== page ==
The Grind is a trying time, when patience is tested and loyalty is questioned. Upon reaching the maximum character level, do you continue to play, draining further hours into a game into which you’ve already sunk a significant amount of time? Or do you jump ship for something else, something fresh? The allure of new gear and bragging rights is the de facto method of player retention, a veritable carrot on a stick that promises worthwhile rewards should you put in the effort. It falls to content creators to strike a balance between character progression and challenge, a task that is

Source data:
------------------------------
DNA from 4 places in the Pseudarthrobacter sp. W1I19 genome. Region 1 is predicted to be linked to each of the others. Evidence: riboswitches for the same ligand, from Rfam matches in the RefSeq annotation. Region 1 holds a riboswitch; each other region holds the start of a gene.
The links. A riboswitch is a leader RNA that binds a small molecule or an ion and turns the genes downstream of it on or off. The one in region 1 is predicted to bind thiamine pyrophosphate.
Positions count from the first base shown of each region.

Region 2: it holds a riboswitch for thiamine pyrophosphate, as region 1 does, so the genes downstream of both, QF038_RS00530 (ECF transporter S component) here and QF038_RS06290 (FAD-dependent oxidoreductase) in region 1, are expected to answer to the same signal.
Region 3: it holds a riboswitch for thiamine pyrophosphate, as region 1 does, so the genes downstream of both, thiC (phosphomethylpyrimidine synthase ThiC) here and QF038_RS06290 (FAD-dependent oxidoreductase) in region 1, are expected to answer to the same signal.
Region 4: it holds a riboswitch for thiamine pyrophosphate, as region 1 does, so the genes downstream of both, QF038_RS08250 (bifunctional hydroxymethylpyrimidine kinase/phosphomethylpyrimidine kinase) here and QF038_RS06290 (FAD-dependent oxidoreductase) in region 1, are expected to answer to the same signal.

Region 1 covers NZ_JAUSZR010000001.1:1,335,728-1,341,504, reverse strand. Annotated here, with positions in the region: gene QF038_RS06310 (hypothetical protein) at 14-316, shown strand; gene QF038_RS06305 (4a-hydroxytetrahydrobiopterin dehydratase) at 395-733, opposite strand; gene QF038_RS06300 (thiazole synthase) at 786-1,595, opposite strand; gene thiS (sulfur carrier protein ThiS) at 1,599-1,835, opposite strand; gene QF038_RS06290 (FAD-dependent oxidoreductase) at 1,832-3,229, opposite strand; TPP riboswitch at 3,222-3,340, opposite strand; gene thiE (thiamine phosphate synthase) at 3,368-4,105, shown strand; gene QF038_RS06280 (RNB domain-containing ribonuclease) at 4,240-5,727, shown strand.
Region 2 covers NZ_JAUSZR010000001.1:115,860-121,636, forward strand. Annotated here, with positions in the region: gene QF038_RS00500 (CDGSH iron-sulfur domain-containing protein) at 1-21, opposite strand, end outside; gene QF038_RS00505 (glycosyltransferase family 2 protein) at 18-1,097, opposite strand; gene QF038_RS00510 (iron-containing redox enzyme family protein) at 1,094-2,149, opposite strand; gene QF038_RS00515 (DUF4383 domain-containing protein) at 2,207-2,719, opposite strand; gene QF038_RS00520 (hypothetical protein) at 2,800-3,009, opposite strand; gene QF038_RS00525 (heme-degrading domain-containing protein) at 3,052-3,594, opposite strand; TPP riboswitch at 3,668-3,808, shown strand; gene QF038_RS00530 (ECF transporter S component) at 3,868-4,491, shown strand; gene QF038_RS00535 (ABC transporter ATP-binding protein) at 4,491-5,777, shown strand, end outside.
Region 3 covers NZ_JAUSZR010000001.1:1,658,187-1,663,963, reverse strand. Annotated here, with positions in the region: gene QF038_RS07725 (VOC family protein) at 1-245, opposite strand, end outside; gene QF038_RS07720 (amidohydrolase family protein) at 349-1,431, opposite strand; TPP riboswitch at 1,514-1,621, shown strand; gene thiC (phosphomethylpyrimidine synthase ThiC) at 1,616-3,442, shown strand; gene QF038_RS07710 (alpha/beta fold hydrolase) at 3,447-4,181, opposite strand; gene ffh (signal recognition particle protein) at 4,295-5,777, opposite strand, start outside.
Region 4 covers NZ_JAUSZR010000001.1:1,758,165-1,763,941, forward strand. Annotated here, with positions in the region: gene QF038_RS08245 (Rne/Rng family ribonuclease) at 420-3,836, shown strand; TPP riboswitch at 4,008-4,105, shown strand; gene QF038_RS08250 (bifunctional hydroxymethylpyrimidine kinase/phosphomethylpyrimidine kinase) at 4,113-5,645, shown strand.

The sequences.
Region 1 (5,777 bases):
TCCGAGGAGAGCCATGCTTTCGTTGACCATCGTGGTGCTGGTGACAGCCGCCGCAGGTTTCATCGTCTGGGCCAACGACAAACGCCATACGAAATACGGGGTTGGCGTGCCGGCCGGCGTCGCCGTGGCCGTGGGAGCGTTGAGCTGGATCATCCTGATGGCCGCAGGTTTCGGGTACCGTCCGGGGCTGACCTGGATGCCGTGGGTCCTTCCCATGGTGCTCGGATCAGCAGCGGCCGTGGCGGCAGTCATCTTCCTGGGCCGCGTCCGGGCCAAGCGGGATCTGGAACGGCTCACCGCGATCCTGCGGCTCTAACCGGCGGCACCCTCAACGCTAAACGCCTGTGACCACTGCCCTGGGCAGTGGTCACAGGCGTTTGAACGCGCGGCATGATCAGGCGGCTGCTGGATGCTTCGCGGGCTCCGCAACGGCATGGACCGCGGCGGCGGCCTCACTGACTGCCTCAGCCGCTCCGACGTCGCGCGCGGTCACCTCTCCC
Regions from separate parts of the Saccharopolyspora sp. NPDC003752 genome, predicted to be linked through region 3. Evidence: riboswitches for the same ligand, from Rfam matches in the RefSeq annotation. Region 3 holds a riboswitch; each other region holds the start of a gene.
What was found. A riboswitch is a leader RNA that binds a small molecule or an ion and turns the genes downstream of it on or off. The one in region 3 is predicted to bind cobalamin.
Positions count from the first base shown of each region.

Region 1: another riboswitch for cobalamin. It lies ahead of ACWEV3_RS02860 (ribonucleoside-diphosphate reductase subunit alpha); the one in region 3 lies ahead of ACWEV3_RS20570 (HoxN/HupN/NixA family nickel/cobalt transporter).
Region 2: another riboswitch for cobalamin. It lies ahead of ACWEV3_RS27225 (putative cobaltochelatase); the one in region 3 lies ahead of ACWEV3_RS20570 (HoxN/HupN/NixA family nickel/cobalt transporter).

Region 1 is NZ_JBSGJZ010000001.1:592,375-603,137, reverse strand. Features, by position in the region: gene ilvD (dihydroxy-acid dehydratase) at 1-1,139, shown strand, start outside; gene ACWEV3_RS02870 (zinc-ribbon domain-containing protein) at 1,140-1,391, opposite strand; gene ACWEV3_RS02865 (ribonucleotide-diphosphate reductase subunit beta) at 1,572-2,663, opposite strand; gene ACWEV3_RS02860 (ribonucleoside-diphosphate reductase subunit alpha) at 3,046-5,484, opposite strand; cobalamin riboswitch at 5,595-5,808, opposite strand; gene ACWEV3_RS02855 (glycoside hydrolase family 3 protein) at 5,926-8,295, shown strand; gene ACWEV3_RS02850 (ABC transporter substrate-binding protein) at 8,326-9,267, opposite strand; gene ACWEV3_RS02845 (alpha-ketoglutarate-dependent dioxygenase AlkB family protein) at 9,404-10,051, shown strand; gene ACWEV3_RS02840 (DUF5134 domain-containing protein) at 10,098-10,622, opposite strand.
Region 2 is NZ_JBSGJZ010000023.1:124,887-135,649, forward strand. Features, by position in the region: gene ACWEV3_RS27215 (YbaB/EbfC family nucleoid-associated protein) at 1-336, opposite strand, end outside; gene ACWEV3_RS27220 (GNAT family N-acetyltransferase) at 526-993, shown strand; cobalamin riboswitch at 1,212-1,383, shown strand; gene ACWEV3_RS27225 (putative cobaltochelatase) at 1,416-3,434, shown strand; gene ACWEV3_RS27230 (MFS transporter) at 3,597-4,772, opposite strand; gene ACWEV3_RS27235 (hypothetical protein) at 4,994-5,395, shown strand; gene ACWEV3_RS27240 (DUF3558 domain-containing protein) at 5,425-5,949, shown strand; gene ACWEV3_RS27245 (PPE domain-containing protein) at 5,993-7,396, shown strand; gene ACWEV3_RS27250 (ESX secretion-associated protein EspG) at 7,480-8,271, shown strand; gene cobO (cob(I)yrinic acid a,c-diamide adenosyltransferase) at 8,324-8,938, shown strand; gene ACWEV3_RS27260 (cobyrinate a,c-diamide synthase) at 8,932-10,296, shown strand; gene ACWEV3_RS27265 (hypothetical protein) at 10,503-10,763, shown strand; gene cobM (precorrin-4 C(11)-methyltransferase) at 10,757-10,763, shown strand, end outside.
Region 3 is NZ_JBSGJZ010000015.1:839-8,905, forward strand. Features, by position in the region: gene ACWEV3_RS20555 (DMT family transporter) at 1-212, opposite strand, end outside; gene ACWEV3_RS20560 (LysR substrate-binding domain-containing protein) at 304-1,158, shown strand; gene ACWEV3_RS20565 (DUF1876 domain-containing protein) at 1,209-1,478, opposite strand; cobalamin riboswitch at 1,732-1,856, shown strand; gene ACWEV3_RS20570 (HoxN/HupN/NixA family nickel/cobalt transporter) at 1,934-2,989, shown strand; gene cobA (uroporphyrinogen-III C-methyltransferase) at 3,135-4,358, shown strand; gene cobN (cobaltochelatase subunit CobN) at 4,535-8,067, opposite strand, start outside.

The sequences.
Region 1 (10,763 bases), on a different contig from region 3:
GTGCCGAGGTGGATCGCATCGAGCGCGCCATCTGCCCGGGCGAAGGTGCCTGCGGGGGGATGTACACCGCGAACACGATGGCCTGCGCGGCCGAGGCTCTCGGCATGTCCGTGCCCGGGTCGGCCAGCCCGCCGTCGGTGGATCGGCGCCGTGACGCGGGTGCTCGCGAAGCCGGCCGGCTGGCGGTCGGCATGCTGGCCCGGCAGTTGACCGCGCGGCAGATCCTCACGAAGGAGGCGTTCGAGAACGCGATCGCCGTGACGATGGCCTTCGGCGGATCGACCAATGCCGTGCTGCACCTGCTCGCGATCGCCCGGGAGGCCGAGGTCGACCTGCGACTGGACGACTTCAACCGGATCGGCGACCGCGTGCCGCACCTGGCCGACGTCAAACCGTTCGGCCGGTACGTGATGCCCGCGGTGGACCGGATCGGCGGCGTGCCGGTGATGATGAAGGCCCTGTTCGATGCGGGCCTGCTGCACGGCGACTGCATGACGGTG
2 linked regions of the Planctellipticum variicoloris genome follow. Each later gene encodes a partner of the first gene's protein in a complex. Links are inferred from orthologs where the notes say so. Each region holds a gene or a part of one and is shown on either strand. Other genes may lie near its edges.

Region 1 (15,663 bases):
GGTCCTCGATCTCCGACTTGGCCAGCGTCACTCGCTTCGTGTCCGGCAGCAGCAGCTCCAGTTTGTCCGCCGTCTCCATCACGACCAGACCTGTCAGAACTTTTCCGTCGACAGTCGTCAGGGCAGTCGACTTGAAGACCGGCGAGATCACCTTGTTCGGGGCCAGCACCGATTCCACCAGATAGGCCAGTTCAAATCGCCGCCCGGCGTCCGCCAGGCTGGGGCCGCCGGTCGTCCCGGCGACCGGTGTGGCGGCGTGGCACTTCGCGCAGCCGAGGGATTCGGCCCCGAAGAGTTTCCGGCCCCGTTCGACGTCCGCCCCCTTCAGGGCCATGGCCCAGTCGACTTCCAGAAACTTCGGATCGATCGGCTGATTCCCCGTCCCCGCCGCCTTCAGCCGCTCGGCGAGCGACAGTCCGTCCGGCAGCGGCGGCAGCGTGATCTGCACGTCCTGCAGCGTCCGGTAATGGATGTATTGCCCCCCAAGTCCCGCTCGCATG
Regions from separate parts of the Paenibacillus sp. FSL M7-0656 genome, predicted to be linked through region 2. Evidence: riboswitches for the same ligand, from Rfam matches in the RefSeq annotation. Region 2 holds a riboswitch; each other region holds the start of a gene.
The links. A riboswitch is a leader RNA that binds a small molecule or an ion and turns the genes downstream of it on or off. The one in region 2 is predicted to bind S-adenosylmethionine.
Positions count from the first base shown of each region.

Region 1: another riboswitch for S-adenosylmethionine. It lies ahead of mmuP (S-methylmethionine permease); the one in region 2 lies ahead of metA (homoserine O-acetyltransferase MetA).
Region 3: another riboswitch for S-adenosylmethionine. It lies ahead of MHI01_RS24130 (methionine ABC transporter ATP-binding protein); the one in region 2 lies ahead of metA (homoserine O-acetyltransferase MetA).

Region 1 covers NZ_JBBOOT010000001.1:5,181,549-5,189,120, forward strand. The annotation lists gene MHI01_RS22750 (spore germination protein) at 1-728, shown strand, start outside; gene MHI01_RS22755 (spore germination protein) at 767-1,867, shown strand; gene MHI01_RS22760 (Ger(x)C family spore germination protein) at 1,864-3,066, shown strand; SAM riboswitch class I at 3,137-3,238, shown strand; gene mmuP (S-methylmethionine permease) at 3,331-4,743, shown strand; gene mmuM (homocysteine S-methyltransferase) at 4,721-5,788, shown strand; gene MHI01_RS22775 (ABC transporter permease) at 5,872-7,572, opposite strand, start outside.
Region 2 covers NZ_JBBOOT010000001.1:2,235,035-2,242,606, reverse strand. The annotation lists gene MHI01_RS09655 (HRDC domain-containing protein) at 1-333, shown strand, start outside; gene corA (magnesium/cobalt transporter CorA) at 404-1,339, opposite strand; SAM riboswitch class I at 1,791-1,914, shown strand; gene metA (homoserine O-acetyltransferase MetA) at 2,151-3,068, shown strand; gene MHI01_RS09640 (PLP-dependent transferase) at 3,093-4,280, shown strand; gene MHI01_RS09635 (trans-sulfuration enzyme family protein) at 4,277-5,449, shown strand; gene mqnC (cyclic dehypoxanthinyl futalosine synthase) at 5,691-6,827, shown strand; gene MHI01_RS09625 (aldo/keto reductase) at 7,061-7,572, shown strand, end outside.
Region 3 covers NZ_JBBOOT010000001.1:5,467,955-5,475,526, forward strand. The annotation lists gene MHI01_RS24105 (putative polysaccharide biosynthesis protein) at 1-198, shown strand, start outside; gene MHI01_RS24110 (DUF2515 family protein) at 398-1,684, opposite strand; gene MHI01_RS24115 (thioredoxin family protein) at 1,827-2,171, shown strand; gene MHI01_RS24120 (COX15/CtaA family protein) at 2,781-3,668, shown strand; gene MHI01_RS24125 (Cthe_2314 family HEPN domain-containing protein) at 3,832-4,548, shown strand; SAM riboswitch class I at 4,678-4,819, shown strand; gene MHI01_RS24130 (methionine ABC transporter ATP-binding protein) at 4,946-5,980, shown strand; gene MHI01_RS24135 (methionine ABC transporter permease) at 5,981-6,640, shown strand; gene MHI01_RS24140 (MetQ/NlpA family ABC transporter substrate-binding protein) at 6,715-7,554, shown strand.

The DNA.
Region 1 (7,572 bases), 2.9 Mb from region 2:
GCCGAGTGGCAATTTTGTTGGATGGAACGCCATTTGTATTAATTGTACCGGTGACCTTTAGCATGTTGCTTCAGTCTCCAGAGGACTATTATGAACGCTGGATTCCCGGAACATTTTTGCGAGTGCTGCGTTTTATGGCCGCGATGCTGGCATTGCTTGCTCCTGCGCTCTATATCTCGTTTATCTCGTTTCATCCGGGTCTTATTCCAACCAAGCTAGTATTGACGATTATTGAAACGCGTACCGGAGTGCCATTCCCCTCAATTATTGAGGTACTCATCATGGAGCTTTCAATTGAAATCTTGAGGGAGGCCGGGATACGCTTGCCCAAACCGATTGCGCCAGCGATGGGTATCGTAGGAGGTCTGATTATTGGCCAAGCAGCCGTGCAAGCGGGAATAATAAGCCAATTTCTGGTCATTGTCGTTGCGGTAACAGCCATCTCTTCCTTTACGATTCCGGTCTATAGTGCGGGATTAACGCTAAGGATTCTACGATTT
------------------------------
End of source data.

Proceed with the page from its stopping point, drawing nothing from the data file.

When a game connects with us, we want to inhabit it completely. When a game recognizes this desire, the result is pure magic.
Shameful? Depressing? No, playing Wolfenstein: The New Order while being German is more ludicrous than you’d think.
Where the Water Tastes Like Wine is a game about storytelling, so Ryan Cooper sets out to find a story to tell. He starts by picking up a hitchhiker…
Modern open-world games—known for their nonlinear structure, sizable environments, and seemingly limitless tasks and things—might fulfill a human need for enjoyment, but they also ask for a commitment to gluttony.
The game soon reveals that Tikvah is not immune to the horrors of the outside world. For the most part, her laboring remains pastoral and peaceful.